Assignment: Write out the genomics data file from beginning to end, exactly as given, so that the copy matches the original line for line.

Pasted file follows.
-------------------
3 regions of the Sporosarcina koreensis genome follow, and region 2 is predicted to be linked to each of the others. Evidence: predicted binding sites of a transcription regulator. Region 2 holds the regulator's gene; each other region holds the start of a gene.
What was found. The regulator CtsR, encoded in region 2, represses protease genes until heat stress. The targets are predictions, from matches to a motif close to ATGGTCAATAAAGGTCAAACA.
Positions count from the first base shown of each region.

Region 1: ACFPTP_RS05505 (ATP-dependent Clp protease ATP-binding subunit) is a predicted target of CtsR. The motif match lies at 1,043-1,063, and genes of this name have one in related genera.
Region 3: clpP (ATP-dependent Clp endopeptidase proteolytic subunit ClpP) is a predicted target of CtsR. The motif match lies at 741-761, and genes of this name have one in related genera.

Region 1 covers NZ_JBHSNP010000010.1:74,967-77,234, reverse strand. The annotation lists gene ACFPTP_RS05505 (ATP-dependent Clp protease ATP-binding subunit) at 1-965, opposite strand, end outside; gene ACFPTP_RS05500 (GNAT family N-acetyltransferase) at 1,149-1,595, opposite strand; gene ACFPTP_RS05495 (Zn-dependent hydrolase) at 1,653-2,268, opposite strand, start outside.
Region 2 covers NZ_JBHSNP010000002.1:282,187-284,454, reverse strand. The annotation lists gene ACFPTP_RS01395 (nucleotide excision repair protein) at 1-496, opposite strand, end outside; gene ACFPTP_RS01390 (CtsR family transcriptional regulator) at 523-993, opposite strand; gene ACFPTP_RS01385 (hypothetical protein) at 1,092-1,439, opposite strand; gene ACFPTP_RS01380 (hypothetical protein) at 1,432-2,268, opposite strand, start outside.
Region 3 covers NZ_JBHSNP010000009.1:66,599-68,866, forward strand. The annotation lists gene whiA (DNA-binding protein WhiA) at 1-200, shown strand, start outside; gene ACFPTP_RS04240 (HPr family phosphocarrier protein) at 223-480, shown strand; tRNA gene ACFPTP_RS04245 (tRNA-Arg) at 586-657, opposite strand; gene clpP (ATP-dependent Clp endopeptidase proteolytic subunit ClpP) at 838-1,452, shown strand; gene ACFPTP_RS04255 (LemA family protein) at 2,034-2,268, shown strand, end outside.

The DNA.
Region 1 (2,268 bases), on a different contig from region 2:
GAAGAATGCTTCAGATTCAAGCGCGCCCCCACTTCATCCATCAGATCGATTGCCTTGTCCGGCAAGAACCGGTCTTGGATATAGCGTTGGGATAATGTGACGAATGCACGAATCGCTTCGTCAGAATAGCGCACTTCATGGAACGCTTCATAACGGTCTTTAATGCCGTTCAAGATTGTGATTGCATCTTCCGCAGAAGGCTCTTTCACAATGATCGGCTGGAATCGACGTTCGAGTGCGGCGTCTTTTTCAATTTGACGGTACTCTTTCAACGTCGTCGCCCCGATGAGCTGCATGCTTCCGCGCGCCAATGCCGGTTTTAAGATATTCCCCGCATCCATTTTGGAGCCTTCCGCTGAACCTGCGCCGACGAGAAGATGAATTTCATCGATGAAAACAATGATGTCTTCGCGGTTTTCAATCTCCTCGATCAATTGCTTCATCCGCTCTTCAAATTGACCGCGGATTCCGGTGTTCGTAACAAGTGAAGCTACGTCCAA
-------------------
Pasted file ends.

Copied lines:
3 regions of the Sporosarcina koreensis genome follow, and region 2 is predicted to be linked to each of the others. Evidence: predicted binding sites of a transcription regulator. Region 2 holds the regulator's gene; each other region holds the start of a gene.
What was found. The regulator CtsR, encoded in region 2, represses protease genes until heat stress. The targets are predictions, from matches to a motif close to ATGGTCAATAAAGGTCAAACA.
Positions count from the first base shown of each region.

Region 1: ACFPTP_RS05505 (ATP-dependent Clp protease ATP-binding subunit) is a predicted target of CtsR. The motif match lies at 1,043-1,063, and genes of this name have one in related genera.
Region 3: clpP (ATP-dependent Clp endopeptidase proteolytic subunit ClpP) is a predicted target of CtsR. The motif match lies at 741-761, and genes of this name have one in related genera.

Region 1 covers NZ_JBHSNP010000010.1:74,967-77,234, reverse strand. The annotation lists gene ACFPTP_RS05505 (ATP-dependent Clp protease ATP-binding subunit) at 1-965, opposite strand, end outside; gene ACFPTP_RS05500 (GNAT family N-acetyltransferase) at 1,149-1,595, opposite strand; gene ACFPTP_RS05495 (Zn-dependent hydrolase) at 1,653-2,268, opposite strand, start outside.
Region 2 covers NZ_JBHSNP010000002.1:282,187-284,454, reverse strand. The annotation lists gene ACFPTP_RS01395 (nucleotide excision repair protein) at 1-496, opposite strand, end outside; gene ACFPTP_RS01390 (CtsR family transcriptional regulator) at 523-993, opposite strand; gene ACFPTP_RS01385 (hypothetical protein) at 1,092-1,439, opposite strand; gene ACFPTP_RS01380 (hypothetical protein) at 1,432-2,268, opposite strand, start outside.
Region 3 covers NZ_JBHSNP010000009.1:66,599-68,866, forward strand. The annotation lists gene whiA (DNA-binding protein WhiA) at 1-200, shown strand, start outside; gene ACFPTP_RS04240 (HPr family phosphocarrier protein) at 223-480, shown strand; tRNA gene ACFPTP_RS04245 (tRNA-Arg) at 586-657, opposite strand; gene clpP (ATP-dependent Clp endopeptidase proteolytic subunit ClpP) at 838-1,452, shown strand; gene ACFPTP_RS04255 (LemA family protein) at 2,034-2,268, shown strand, end outside.

The DNA.
Region 1 (2,268 bases), on a different contig from region 2:
GAAGAATGCTTCAGATTCAAGCGCGCCCCCACTTCATCCATCAGATCGATTGCCTTGTCCGGCAAGAACCGGTCTTGGATATAGCGTTGGGATAATGTGACGAATGCACGAATCGCTTCGTCAGAATAGCGCACTTCATGGAACGCTTCATAACGGTCTTTAATGCCGTTCAAGATTGTGATTGCATCTTCCGCAGAAGGCTCTTTCACAATGATCGGCTGGAATCGACGTTCGAGTGCGGCGTCTTTTTCAATTTGACGGTACTCTTTCAACGTCGTCGCCCCGATGAGCTGCATGCTTCCGCGCGCCAATGCCGGTTTTAAGATATTCCCCGCATCCATTTTGGAGCCTTCCGCTGAACCTGCGCCGACGAGAAGATGAATTTCATCGATGAAAACAATGATGTCTTCGCGGTTTTCAATCTCCTCGATCAATTGCTTCATCCGCTCTTCAAATTGACCGCGGATTCCGGTGTTCGTAACAAGTGAAGCTACGTCCAA